I believe in an America where the separation of church and state is absolute, where no Catholic prelate would tell the president (should he be Catholic) how to act, and no Protestant minister would tell his parishioners for whom to vote; where no church or church school is granted any public funds or political preference; and where no man is denied public office merely because his religion differs from the president who might appoint him or the people who might elect him.

I believe in an America that is officially neither Catholic, Protestant nor Jewish; where no public official either requests or accepts instructions on public policy from the Pope, the National Council of Churches or any other ecclesiastical source; where no religious body seeks to impose its will directly or indirectly upon the general populace or the public acts of its officials; and where religious liberty is so indivisible that an act against one church is treated as an act against all.

Hardball with Chris Matthews, MSNBC, 11-23-2009

Darwin's Brave New World (Episode 3)

After labouring in secret for 20 years, Charles Darwin is almost trumped by the obscure young naturalist, Alfred Russel Wallace, who has been in the southern world of Australasia for almost a

Shocked that someone else is drawing the same conclusions, Darwin knows that he must publish his own work post haste. Hooker helps to ensure that Darwin has priority over Wallace, by arranging a joint reading of their theories, whilst Huxley sharpens his beak and claws in readiness to defend Darwin against the Church and scientific establishment Wallace returns to England and immediately joins battle in defence of Darwin.

On the Origin of Species is published to acclaim and attack and Darwins allies embark on a bitter and brutal public battle for Darwins idea and the future of science. The battle culminates with the legendary Oxford debate in which Hooker and Huxley go toe-to-toe with the reactionary forces of Church and the scientific establishment. Charles Darwin and his theory of evolution eventually triumph.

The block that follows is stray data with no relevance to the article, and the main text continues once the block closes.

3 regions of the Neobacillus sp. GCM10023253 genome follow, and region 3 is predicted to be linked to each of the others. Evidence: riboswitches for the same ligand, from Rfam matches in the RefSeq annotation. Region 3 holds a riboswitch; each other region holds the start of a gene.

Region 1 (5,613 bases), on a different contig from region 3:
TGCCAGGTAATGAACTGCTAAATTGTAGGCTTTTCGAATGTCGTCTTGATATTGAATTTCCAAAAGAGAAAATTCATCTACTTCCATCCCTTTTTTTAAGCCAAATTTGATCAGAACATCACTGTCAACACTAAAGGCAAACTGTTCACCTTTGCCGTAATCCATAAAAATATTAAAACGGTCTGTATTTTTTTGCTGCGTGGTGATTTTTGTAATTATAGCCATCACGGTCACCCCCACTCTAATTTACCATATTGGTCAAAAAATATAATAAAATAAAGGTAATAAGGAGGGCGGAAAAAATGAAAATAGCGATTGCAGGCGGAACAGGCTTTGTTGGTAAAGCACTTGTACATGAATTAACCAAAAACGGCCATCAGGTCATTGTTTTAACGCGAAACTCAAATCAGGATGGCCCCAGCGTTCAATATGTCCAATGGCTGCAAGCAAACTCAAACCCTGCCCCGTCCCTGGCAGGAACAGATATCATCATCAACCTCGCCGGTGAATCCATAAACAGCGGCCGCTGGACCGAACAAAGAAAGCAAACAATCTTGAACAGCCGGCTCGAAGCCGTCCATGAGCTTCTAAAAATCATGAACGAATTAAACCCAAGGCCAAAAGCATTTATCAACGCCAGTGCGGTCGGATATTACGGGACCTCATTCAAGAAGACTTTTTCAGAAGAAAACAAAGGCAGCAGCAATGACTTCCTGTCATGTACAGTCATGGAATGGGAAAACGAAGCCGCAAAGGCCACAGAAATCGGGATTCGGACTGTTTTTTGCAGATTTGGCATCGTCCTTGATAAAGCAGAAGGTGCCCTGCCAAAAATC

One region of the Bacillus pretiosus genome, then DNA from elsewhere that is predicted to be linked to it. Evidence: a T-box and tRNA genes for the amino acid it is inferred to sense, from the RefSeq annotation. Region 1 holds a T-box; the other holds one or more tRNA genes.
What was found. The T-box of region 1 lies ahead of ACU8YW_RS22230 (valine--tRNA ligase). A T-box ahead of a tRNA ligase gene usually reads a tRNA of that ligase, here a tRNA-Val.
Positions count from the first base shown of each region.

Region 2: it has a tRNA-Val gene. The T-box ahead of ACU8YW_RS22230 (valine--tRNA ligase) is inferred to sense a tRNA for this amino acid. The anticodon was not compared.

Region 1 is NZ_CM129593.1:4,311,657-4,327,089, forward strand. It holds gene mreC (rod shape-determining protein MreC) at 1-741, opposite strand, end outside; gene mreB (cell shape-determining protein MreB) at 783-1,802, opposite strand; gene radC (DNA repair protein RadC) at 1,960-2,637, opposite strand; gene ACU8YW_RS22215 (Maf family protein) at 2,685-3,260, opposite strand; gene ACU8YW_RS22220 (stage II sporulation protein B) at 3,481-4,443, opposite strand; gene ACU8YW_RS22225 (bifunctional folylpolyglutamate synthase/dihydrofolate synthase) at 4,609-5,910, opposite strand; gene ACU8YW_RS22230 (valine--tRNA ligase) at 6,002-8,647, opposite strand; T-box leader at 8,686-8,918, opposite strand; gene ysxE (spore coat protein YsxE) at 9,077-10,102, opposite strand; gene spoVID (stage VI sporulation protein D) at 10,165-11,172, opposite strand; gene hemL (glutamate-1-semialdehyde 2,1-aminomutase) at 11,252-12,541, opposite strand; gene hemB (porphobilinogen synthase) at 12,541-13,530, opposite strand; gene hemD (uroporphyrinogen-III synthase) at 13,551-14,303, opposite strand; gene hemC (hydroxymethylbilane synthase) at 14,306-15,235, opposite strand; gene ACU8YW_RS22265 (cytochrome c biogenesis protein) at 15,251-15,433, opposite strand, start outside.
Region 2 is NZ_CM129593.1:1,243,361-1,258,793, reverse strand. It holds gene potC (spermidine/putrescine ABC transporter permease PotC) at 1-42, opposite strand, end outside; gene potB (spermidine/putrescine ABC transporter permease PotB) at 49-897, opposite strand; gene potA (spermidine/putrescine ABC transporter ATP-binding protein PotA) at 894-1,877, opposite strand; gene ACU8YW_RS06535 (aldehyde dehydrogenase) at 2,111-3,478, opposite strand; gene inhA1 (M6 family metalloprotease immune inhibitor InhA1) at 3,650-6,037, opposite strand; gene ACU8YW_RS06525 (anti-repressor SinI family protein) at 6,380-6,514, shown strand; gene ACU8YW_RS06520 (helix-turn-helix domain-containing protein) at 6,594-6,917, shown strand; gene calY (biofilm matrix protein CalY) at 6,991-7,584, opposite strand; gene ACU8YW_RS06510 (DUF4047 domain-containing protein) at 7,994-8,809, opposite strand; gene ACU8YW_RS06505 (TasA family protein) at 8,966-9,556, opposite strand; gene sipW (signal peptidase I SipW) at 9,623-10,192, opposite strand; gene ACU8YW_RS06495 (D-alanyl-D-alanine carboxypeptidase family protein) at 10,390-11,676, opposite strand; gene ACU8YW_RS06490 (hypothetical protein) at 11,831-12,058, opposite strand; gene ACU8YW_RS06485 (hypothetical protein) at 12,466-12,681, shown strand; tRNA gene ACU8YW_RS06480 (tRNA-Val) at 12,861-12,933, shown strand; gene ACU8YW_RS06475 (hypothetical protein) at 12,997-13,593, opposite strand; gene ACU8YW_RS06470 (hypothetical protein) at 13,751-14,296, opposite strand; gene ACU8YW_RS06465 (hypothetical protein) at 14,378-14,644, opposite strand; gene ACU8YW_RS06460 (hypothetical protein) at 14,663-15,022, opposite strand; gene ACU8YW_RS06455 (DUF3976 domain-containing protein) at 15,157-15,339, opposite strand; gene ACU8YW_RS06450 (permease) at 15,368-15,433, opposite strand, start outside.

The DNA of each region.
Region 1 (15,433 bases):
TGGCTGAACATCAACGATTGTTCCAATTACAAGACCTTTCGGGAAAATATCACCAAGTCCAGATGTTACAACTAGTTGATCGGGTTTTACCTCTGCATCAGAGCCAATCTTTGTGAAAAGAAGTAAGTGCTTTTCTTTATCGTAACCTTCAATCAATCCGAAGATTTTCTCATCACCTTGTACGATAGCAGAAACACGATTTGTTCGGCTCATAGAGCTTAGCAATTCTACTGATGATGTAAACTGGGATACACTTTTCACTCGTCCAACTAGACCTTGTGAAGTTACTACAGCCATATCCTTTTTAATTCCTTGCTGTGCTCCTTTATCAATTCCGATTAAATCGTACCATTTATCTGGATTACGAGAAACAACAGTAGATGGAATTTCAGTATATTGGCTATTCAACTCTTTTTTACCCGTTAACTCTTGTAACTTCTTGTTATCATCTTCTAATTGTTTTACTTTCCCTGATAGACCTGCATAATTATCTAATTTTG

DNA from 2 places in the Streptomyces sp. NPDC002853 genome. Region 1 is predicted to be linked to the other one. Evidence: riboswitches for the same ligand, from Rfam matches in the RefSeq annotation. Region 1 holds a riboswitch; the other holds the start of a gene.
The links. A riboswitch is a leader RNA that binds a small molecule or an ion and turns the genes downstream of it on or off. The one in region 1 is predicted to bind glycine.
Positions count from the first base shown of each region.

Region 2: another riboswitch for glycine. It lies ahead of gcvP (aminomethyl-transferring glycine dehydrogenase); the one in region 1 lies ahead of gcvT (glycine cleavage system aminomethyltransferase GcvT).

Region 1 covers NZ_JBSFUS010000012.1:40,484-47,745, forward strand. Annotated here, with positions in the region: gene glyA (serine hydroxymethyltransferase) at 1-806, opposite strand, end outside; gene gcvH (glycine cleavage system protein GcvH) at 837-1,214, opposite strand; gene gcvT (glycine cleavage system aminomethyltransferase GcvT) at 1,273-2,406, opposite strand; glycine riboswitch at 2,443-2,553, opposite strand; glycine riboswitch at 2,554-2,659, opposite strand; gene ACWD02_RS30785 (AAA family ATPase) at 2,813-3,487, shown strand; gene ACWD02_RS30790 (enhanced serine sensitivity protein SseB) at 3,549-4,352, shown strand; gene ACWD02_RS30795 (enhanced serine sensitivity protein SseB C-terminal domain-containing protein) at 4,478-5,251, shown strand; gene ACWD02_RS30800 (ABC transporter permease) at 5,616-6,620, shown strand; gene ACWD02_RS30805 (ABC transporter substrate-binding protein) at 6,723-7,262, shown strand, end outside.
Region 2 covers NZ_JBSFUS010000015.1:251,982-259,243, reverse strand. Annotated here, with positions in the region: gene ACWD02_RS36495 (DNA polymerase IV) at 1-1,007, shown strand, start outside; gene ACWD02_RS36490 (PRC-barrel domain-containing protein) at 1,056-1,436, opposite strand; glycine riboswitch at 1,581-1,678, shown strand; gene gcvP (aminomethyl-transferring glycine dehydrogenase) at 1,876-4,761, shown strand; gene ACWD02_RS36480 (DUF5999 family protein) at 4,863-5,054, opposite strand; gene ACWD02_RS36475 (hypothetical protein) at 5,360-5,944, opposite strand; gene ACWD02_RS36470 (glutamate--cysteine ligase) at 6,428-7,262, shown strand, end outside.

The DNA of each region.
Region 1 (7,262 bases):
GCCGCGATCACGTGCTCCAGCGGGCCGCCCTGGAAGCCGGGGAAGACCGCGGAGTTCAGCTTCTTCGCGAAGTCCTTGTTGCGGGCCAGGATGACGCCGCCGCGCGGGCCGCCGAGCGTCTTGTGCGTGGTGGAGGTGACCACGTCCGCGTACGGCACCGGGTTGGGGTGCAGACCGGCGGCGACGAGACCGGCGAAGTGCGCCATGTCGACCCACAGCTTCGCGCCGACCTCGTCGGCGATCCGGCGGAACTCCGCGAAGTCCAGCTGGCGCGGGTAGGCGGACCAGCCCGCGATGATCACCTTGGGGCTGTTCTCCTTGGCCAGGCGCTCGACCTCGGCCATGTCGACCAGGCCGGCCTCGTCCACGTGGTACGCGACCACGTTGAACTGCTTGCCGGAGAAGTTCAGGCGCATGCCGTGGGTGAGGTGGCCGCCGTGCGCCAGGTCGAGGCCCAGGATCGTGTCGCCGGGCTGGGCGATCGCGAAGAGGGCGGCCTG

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Aired 11-22-09

KRQE News: "Anti Religion" Billboards Surface

Messages questioning religion are popping up across the city of Albuquerque just weeks before the biggest religious holidays in the world.

The Freedom from Religion group sponsoring the billboards said they are paid through next month.

Even if some find them controversial, the group said they arent about to take the billboards down.

Many times religion is a crutch that doesn't do as much good as people think it does, Freedom of Religion member Ron Herman said. We paid for the space, just like people paid for their space in newspapers advertising their services."

The colorful messages are on 10 billboards around Albuquerque. One billboard reads Imagine No Religion and Keep Religion out of Government.

Rep. Kennedy Says He's Banned From Communion

Roman Catholic Bishop Thomas Tobin has banned Rep. Patrick Kennedy from receiving Communion, the central sacrament of the church, in Rhode Island because of the congressman's support for abortion rights.

AssociatedPress November 22, 2009

Monday, November 23, 2009

Mrs Betty Bowers: Less is Mormon

America's Best Christian, Mrs. Betty Bowers, calls out Mormons and schools all Americans on the unconstitutional craze of doling out civil rights by popular vote.

Scientology: Big Clanking Balls

Australian Senator Nick Xenophone calls Scientology a criminal organization, Marc Headley releases "Blown for Good," and Aussiie critic Aaron Saxton makes a great video. Why I think people should stand together denouncing Scientology abuse even if we don't fully agree on every issue.

Nick Xenophon calls for senate inquiry into Scientology

Australian Senator Nick Xenophon calls for a senate inquiry into the scientology organisation.